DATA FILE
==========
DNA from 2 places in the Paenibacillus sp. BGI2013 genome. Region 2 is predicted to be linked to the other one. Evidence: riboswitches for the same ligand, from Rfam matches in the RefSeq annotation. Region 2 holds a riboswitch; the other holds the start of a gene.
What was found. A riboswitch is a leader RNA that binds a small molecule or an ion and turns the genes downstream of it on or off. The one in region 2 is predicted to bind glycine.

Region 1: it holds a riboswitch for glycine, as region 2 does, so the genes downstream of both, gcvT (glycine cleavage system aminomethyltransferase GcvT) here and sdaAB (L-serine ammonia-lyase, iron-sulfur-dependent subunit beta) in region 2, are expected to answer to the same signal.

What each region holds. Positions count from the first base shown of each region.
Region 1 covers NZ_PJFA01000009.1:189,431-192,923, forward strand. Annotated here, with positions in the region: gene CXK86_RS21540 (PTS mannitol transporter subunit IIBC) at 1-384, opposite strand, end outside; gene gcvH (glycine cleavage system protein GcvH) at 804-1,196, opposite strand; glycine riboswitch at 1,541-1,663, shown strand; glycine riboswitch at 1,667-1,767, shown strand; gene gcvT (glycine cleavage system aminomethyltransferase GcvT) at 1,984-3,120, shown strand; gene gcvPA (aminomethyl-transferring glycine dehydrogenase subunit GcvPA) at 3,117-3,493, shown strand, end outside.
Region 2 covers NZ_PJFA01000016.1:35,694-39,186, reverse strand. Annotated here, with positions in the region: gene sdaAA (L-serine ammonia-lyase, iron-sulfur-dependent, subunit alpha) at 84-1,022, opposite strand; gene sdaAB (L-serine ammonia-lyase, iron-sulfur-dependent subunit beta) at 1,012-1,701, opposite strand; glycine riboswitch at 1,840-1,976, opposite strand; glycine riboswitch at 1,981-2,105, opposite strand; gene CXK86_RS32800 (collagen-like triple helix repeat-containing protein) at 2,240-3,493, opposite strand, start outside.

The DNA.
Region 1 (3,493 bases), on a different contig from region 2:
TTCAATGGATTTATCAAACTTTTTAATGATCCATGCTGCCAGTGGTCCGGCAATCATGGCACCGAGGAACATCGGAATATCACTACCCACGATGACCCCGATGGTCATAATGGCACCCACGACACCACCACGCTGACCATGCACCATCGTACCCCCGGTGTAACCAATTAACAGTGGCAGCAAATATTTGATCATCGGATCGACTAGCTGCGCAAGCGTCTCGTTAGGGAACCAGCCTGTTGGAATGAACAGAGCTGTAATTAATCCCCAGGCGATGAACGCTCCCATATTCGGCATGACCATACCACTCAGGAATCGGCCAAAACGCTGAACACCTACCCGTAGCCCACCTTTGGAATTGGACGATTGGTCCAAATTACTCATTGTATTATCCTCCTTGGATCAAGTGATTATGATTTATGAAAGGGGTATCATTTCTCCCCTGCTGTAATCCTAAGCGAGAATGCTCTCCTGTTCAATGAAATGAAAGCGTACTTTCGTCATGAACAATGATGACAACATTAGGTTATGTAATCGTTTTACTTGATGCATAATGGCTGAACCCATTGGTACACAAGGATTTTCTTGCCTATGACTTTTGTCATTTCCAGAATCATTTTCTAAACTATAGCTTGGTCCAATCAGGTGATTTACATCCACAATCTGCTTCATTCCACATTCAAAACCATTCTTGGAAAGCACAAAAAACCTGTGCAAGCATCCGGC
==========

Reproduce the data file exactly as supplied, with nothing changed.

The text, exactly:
DNA from 2 places in the Paenibacillus sp. BGI2013 genome. Region 2 is predicted to be linked to the other one. Evidence: riboswitches for the same ligand, from Rfam matches in the RefSeq annotation. Region 2 holds a riboswitch; the other holds the start of a gene.
What was found. A riboswitch is a leader RNA that binds a small molecule or an ion and turns the genes downstream of it on or off. The one in region 2 is predicted to bind glycine.

Region 1: it holds a riboswitch for glycine, as region 2 does, so the genes downstream of both, gcvT (glycine cleavage system aminomethyltransferase GcvT) here and sdaAB (L-serine ammonia-lyase, iron-sulfur-dependent subunit beta) in region 2, are expected to answer to the same signal.

What each region holds. Positions count from the first base shown of each region.
Region 1 covers NZ_PJFA01000009.1:189,431-192,923, forward strand. Annotated here, with positions in the region: gene CXK86_RS21540 (PTS mannitol transporter subunit IIBC) at 1-384, opposite strand, end outside; gene gcvH (glycine cleavage system protein GcvH) at 804-1,196, opposite strand; glycine riboswitch at 1,541-1,663, shown strand; glycine riboswitch at 1,667-1,767, shown strand; gene gcvT (glycine cleavage system aminomethyltransferase GcvT) at 1,984-3,120, shown strand; gene gcvPA (aminomethyl-transferring glycine dehydrogenase subunit GcvPA) at 3,117-3,493, shown strand, end outside.
Region 2 covers NZ_PJFA01000016.1:35,694-39,186, reverse strand. Annotated here, with positions in the region: gene sdaAA (L-serine ammonia-lyase, iron-sulfur-dependent, subunit alpha) at 84-1,022, opposite strand; gene sdaAB (L-serine ammonia-lyase, iron-sulfur-dependent subunit beta) at 1,012-1,701, opposite strand; glycine riboswitch at 1,840-1,976, opposite strand; glycine riboswitch at 1,981-2,105, opposite strand; gene CXK86_RS32800 (collagen-like triple helix repeat-containing protein) at 2,240-3,493, opposite strand, start outside.

The DNA.
Region 1 (3,493 bases), on a different contig from region 2:
TTCAATGGATTTATCAAACTTTTTAATGATCCATGCTGCCAGTGGTCCGGCAATCATGGCACCGAGGAACATCGGAATATCACTACCCACGATGACCCCGATGGTCATAATGGCACCCACGACACCACCACGCTGACCATGCACCATCGTACCCCCGGTGTAACCAATTAACAGTGGCAGCAAATATTTGATCATCGGATCGACTAGCTGCGCAAGCGTCTCGTTAGGGAACCAGCCTGTTGGAATGAACAGAGCTGTAATTAATCCCCAGGCGATGAACGCTCCCATATTCGGCATGACCATACCACTCAGGAATCGGCCAAAACGCTGAACACCTACCCGTAGCCCACCTTTGGAATTGGACGATTGGTCCAAATTACTCATTGTATTATCCTCCTTGGATCAAGTGATTATGATTTATGAAAGGGGTATCATTTCTCCCCTGCTGTAATCCTAAGCGAGAATGCTCTCCTGTTCAATGAAATGAAAGCGTACTTTCGTCATGAACAATGATGACAACATTAGGTTATGTAATCGTTTTACTTGATGCATAATGGCTGAACCCATTGGTACACAAGGATTTTCTTGCCTATGACTTTTGTCATTTCCAGAATCATTTTCTAAACTATAGCTTGGTCCAATCAGGTGATTTACATCCACAATCTGCTTCATTCCACATTCAAAACCATTCTTGGAAAGCACAAAAAACCTGTGCAAGCATCCGGC